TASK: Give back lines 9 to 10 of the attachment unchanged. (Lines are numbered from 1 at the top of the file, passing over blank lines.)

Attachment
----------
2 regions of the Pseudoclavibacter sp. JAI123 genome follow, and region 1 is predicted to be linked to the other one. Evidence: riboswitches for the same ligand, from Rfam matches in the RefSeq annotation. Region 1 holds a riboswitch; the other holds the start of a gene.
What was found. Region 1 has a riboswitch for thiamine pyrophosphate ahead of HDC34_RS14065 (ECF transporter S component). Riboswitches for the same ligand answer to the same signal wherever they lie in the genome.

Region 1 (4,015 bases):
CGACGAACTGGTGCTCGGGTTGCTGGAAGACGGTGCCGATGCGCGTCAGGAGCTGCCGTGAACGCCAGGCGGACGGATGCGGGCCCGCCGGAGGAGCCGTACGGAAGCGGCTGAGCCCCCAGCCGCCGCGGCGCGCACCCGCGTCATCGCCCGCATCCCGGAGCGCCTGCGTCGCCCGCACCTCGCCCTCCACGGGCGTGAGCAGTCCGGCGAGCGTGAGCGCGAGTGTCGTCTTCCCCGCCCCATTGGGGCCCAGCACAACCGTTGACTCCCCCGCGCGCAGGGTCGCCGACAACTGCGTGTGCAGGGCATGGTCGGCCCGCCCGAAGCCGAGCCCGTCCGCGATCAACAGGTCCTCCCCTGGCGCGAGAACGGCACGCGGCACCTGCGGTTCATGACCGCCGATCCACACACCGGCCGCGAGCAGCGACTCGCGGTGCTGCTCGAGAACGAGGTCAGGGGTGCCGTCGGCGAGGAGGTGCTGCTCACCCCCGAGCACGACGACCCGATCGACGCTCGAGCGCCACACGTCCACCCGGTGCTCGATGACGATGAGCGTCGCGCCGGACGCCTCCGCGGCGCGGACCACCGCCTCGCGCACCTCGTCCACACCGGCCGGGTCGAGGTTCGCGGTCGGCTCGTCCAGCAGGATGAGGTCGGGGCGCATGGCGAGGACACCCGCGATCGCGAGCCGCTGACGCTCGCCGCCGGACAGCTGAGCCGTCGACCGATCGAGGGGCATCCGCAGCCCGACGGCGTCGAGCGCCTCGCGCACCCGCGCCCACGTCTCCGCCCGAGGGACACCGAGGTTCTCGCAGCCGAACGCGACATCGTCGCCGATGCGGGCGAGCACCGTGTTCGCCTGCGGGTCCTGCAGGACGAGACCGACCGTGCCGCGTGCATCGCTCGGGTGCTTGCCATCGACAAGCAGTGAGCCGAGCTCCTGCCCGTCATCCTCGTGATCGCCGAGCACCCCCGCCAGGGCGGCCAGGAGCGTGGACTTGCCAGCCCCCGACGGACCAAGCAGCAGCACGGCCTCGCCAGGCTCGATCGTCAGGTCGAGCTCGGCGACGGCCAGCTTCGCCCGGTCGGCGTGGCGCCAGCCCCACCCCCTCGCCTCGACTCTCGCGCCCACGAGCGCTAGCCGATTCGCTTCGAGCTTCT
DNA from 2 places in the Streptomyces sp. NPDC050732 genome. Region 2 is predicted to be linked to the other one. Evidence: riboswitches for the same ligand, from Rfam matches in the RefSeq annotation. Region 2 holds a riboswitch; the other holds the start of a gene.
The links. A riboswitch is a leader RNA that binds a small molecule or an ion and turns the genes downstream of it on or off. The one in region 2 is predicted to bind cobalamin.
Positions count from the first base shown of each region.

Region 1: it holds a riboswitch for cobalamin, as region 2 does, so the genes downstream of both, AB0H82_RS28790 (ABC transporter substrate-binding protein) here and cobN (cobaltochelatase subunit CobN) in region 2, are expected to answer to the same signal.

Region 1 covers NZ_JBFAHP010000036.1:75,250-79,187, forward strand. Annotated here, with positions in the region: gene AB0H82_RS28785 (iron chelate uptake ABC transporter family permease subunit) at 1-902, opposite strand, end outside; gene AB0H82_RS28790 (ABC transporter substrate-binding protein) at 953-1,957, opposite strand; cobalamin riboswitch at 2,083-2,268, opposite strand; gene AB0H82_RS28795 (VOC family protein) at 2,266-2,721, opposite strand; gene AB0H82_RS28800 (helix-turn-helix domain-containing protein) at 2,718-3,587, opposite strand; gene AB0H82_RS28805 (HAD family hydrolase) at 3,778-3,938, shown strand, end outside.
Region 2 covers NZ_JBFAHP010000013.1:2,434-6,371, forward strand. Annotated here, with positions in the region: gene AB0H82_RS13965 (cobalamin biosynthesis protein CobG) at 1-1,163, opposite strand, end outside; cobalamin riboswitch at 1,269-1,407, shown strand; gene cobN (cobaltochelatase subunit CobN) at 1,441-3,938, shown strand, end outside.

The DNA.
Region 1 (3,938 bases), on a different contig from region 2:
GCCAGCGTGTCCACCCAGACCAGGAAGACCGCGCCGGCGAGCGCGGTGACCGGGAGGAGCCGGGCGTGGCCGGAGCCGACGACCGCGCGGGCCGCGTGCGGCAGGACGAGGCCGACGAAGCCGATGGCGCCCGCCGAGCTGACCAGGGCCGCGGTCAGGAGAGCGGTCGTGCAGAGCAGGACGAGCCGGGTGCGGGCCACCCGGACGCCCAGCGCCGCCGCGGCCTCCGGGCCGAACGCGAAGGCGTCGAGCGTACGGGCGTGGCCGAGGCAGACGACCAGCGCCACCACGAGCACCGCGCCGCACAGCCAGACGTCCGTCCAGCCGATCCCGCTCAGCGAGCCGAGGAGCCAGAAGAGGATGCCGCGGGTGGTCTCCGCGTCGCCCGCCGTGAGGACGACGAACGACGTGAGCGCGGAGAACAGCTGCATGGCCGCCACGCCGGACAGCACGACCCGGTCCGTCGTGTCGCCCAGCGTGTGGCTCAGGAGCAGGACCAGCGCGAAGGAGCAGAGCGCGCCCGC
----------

Region 1 covers NZ_JBFAHP010000036.1:75,250-79,187, forward strand. Annotated here, with positions in the region: gene AB0H82_RS28785 (iron chelate uptake ABC transporter family permease subunit) at 1-902, opposite strand, end outside; gene AB0H82_RS28790 (ABC transporter substrate-binding protein) at 953-1,957, opposite strand; cobalamin riboswitch at 2,083-2,268, opposite strand; gene AB0H82_RS28795 (VOC family protein) at 2,266-2,721, opposite strand; gene AB0H82_RS28800 (helix-turn-helix domain-containing protein) at 2,718-3,587, opposite strand; gene AB0H82_RS28805 (HAD family hydrolase) at 3,778-3,938, shown strand, end outside.
Region 2 covers NZ_JBFAHP010000013.1:2,434-6,371, forward strand. Annotated here, with positions in the region: gene AB0H82_RS13965 (cobalamin biosynthesis protein CobG) at 1-1,163, opposite strand, end outside; cobalamin riboswitch at 1,269-1,407, shown strand; gene cobN (cobaltochelatase subunit CobN) at 1,441-3,938, shown strand, end outside.